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Sung Ik Choi v. Dennis Oak A/K/A Dennis Oh

September 20, 2012

SUNG IK CHOI, PLAINTIFF-APPELLANT,
v.
DENNIS OAK A/K/A DENNIS OH, BEVERLY OAK A/K/A BEVERLY OH, KI SUNG CHUNG A/K/A KENNY JUNG A/K/A KENNY CHUNG, NEW STAR REALTY & INV. NJ, DEFENDANTS, AND MICHAEL W. SONG, ESQ., DEFENDANT-RESPONDENT.



On appeal from the Superior Court of New Jersey, Law Division, Bergen County, Docket No. L-7430-09.

Per curiam.

NOT FOR PUBLICATION WITHOUT THE APPROVAL OF THE APPELLATE DIVISION

Argued September 10, 2012 -

Before Judges Parrillo and Fasciale.

In this legal malpractice case, plaintiff appeals from an order granting defendant Michael Song summary judgment and denying plaintiff's cross-motion for summary judgment. Plaintiff contends primarily that the common knowledge doctrine applies and therefore no affidavit of merit is required. We disagree and affirm.

In reviewing a grant of summary judgment, we apply the same standard under Rule 4:46-2(c) that governs the trial court. See Liberty Surplus Ins. Corp. v. Nowell Amoroso, P.A., 189 N.J. 436, 445-46 (2007). We must "consider whether the competent evidential materials presented, when viewed in the light most favorable to the non-moving party, are sufficient to permit a rational factfinder to resolve the alleged disputed issue in favor of the non-moving party." Brill v. Guardian Life Ins. Co. of Am., 142 N.J. 520, 540 (1995). Viewed most favorably to plaintiff, the summary judgment record established the following facts.

Co-defendants New Star Realty & Inv. NJ (NewStar) and Ki Sung Chung (Chung) advertised in a Korean newspaper inviting people to invest in real estate located in Vietnam (the project). Plaintiff noticed the advertisement and called NewStar and Chung, who introduced plaintiff to two other interested investors, co-defendants Dennis and Beverly Oak (the Oaks). Chung and the Oaks then introduced plaintiff to defendant "for the purpose of preparing the investment transaction documents." Plaintiff alleged that defendant acted as the "attorney for the investment project."*fn1

Plaintiff agreed to invest in the project after talking to Chung and the Oaks. Chung then drove plaintiff to defendant's office. Defendant advised plaintiff and the Oaks that each should retain their own attorney. Plaintiff and the Oaks then signed an acknowledgment and waiver that they agreed to enter into the loan agreement without an attorney. After rejecting defendant's advice, plaintiff and the Oaks agreed to compensate defendant for preparing the loan documents. Defendant advised plaintiff "that the best way to secure [plaintiff's] investment was by taking back a mortgage on the Oak's home in [New Jersey]." Plaintiff relied on defendant's representation that his "investment would be secure," and alleged that defendant prepared a note and mortgage.*fn2 Although plaintiff acknowledged and waived his right to retain an attorney, plaintiff relied on defendant to protect him and "make sure that the transaction would be conducted in a proper manner."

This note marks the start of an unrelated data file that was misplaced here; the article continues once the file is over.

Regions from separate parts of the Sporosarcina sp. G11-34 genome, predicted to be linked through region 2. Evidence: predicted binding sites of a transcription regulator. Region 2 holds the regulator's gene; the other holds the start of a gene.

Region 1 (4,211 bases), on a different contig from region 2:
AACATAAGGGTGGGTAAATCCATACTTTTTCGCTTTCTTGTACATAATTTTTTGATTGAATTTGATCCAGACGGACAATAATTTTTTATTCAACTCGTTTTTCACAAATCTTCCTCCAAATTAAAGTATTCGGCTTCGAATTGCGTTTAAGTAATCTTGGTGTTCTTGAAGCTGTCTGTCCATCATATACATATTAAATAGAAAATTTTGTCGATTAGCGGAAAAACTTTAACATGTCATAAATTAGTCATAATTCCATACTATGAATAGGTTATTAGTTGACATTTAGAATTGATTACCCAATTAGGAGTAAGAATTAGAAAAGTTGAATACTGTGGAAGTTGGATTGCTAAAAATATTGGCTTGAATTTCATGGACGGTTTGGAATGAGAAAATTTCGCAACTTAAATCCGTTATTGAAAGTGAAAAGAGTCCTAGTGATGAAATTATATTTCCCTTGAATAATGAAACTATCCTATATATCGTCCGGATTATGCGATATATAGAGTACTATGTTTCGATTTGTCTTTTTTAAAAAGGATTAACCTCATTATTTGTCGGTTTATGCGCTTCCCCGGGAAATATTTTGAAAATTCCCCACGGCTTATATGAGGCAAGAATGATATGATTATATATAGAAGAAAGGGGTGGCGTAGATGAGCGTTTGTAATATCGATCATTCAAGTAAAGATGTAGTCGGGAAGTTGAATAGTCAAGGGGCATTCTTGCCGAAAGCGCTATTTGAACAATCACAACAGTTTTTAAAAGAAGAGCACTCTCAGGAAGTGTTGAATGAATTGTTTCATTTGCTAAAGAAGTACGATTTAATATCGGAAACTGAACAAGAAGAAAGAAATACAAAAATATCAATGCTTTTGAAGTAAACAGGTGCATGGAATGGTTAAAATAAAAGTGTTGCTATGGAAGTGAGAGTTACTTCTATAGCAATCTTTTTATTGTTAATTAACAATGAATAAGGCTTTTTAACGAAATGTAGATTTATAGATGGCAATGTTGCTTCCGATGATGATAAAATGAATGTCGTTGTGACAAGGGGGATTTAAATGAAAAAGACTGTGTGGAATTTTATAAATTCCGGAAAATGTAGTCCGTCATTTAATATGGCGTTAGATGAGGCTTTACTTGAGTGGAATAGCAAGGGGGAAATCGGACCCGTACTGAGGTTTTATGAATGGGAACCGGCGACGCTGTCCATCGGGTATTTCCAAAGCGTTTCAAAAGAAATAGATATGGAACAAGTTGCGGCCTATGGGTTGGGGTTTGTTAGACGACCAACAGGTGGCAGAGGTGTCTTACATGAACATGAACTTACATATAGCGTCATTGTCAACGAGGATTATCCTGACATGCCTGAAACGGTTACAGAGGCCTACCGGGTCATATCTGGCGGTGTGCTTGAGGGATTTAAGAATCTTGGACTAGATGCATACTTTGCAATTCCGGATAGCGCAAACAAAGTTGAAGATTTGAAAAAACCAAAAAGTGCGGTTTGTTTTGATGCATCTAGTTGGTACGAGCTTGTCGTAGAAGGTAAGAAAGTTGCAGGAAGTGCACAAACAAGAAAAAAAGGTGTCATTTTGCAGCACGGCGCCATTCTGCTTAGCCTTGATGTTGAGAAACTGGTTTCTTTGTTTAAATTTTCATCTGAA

Plaintiff provided defendant with two checks totaling $300,000. Defendant deposited the money into his trust account; he prepared and plaintiff signed an authorization to release the money from his trust account to the Oaks. Defendant then wired $295,000 to the Oaks and retained $5,000 for his fee. Thereafter, Chung advised plaintiff that the Oaks had "disappeared," and plaintiff learned that there was insufficient collateral in the Oaks' home to protect his investment.*fn3 Plaintiff filed a complaint against the Oaks and Chung, but did not name defendant as a party. Chung answered the complaint and filed a third-party complaint against defendant alleging attorney malpractice. Plaintiff then filed an amended complaint naming defendant.*fn4 All of the causes of action against defendant arise from his performance as an attorney. Plaintiff did not serve an affidavit of merit.

In July 2011, defendant filed a motion for summary judgment. Plaintiff filed a cross-motion for summary judgment, or sought in the alternative, an extension of time in which to serve an affidavit of merit. Defendant argued that he was entitled to judgment as a matter of law because plaintiff failed to serve an affidavit of merit pursuant to N.J.S.A. 2A:53A-27. Plaintiff contended that an affidavit is not required because the common knowledge doctrine applies.

On August 19, 2011, Judge Mark M. Russello conducted oral argument, granted defendant's motion, dismissed plaintiff's amended complaint,*fn5 and issued a twelve-page opinion. In finding that an affidavit of merit is required, Judge Russello stated:

[I]t is undisputed that [defendant] was sued in his capacity as an attorney for his performance of legal tasks for [the project]. Plaintiff doesn't dispute this fact. [The affidavit of merit is required] based upon the complexities of [the project]. This is precisely the type of case where an expert is needed, since the jury would be required to evaluate an attorney's legal judgment concerning a complex legal issue.

An affidavit of merit is required for all causes of action[] brought against [defendant], because they all arise from the same set of factual allegations and all require proof of deviation from the professional standard of care for attorneys.

The plaintiff admits that [defendant] was sued in his capacity as an attorney for [the project]. All of the underlying facts . . . that the plaintiff [alleged] in his [amended] complaint . . . ...


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